Want to travel, earn good money, and put your nursing skills to work? Then consider a travel nurse assignment. And as far as where to go? Check out Vermont, which gets high rankings for healthcare and healthcare facilities, cost of living, quality of life, attractions, and more.
Read on for the top five reasons to take a travel nurse job in the Green Mountain state of Vermont, a new member of the Nurse Licensure Compact.
1. Vermont’s part of the NLC membership
As of February 2022, Vermont is the newest member of the 39-state Nurse Licensure Compact. The state’s membership makes licensing more seamless in Vermont by using your credentials to fast-track working through the NLC. Find out more about the process.
2. They need you for their travel nursing jobs in Vermont
Vermont, like other places, needs nurses. And because the nurse shortage was being deemed a “crisis” by state lawmakers, it spurred the state to join the NLC.
Going the travel nurse route means you’ll be well compensated with better rates than those for full-time nurses on a permanent contract.
As far as facilities and overall health of the population, Vermont gets high ratings. Overall, it’s No. 18 in the U.S. for healthcare as ranked by U.S. News.
And, anytime you work in other places, you’ll learn new things. “Up in Vermont, you might learn something about a wild bush that’s out there that’s worse than poison ivy that will burn your skin as opposed to the snakes down in North Carolina, things like that,” says Angela Obester, an emergency room nurse. As a nurse for 29 years and a travel nurse for five years, Angela has enjoyed her time working and traveling in Vermont.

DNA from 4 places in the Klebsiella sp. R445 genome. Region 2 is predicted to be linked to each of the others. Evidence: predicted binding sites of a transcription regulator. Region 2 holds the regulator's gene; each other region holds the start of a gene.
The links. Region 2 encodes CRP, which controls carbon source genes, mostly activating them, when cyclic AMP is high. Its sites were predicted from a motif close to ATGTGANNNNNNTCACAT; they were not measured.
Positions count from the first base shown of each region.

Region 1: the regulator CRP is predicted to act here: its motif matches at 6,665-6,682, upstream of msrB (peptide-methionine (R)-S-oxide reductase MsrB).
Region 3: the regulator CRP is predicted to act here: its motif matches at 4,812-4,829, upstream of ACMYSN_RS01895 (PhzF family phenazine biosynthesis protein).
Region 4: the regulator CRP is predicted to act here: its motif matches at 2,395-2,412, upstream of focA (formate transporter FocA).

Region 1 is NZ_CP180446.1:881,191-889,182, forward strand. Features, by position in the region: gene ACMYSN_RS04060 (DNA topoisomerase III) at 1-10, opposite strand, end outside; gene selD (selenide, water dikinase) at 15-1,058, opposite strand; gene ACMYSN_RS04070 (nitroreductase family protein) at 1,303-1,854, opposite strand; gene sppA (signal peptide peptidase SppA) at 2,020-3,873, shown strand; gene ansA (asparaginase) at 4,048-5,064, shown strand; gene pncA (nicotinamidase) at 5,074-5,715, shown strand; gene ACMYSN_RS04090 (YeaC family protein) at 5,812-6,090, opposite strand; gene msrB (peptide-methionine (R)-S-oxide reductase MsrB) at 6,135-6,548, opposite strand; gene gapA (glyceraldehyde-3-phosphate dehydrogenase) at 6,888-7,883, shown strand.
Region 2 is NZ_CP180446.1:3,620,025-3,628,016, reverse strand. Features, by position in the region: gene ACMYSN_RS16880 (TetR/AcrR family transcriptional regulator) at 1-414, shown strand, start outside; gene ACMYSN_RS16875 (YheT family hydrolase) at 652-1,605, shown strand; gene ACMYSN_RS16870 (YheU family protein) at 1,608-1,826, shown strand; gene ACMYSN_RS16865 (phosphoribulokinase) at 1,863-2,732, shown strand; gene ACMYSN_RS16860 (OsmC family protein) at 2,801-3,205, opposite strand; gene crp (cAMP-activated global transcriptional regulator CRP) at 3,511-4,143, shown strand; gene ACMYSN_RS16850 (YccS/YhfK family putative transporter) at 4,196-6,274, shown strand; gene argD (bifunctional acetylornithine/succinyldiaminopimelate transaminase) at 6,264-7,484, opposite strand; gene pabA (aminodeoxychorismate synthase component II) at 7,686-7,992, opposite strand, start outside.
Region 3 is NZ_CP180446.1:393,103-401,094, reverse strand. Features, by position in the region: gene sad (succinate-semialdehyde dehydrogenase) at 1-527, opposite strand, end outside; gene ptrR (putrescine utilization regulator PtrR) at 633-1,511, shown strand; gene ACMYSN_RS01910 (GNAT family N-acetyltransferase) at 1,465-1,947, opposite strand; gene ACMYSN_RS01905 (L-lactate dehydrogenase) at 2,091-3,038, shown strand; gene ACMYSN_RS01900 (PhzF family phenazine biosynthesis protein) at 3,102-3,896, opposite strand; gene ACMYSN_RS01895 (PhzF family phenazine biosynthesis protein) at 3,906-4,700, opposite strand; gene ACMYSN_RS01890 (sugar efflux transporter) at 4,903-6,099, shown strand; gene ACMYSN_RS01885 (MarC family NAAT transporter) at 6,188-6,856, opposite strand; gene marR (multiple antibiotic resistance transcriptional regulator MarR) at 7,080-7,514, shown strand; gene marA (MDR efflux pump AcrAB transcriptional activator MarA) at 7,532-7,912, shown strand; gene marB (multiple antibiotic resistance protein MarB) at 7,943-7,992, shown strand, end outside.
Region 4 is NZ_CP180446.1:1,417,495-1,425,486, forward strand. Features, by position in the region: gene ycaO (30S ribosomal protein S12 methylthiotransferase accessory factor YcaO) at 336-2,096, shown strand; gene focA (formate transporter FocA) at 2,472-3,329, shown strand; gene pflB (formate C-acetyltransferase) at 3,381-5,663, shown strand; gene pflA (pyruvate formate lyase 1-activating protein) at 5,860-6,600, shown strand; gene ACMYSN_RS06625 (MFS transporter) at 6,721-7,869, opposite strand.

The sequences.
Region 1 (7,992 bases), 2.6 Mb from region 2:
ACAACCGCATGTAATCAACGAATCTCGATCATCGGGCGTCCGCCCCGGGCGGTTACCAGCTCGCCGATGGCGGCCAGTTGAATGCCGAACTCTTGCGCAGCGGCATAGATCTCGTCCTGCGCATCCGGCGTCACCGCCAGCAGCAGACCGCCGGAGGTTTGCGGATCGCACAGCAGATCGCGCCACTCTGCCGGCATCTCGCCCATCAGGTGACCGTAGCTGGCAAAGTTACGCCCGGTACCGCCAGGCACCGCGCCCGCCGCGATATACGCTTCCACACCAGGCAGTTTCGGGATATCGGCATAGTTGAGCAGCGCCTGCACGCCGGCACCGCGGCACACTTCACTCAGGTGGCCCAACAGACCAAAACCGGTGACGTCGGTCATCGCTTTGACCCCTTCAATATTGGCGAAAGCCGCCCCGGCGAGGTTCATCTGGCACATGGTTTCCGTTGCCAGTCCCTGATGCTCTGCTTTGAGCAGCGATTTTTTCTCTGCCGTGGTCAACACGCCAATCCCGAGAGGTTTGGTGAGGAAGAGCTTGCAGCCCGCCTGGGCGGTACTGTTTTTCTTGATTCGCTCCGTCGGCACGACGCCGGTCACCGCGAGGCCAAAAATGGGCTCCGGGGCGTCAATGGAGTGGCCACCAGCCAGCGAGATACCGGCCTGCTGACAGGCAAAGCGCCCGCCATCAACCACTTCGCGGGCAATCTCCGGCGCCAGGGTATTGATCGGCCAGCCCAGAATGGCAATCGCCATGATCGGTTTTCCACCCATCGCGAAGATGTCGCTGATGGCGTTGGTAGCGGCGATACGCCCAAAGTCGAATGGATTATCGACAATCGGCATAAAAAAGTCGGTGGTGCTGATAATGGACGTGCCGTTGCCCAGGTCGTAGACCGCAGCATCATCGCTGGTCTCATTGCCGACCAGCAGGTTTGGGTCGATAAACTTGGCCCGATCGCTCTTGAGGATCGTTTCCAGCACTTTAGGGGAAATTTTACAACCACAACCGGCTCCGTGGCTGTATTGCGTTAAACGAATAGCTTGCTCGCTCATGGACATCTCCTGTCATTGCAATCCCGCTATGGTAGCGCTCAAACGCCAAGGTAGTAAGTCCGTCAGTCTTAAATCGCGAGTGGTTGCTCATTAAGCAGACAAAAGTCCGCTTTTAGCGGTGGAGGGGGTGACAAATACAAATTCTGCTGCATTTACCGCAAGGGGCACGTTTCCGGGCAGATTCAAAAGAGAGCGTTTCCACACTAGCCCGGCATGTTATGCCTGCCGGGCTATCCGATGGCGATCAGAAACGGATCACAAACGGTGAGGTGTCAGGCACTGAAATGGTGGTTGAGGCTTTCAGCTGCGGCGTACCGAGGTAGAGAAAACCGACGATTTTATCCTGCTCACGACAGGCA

3. Vermont is a good place to live
U.S. News ranks Vermont the 11th best state to live in the U.S., based on more than 70 factors, including education, crime, economy, health, healthcare, and more. And according to Best Places, Vermont also has a lower cost of living than the U.S. average.
In short, the Green Mountain state makes a name for itself as a place people want to be. As the Vermont travel site says, “About 630,000 people call Vermont home and enjoy more than 1,000 hiking trails, more than 50 state parks, 19 downhill ski areas, and more than 100 historic covered bridges.”
4. It offers more than delicious maple syrup
While in Vermont, taste and enjoy real maple syrup and buy some to take with you when you leave — you won’t regret it! But in addition, the fall leaves are so famous you can track them. There’s nature to explore, fishing with numerous options, skiing, rock climbing, water sports, hunting, biking, golfing, and plenty more to do outside and inside alike.
Then there’s the food. Ready to savor unique Vermont cuisine? Check out Vermont corn chowder, chicken pot pie, fiddleheads soup, and Gilfeather turnip. While there, sign up for a Ben & Jerry’s tour because the tasting tour wouldn’t be complete without ice cream.
And through nursing, meet adventurous friends. Oberster says her travel nursing job in Vermont was the most fun of all the states because of the friendships she made.
“I made a lot of close-knit ties with the girls, and they have the mountains,” she says. “I did a lot of hiking. I was on the border of Canada, so I went to Canada, I went to Maine, and I went to Boston. It was so homie, it was nice.”
5. Travel nursing in Vermont: a lifestyle move to travel more and set your schedule
Oberster uses travel nursing to go a different direction with her work time and downtime. It has been the perfect way to travel more, she says. “I love to travel,” she says. “I love the culture from state to state. Everything has been so different everywhere I’ve gone. You learn a little piece of nursing everywhere that you go.”
Get started today
If you take some travel nurse assignments, be sure to check out Vermont. The Green Mountain state makes for an attractive destination for travel nurses who love adventure and the outdoors.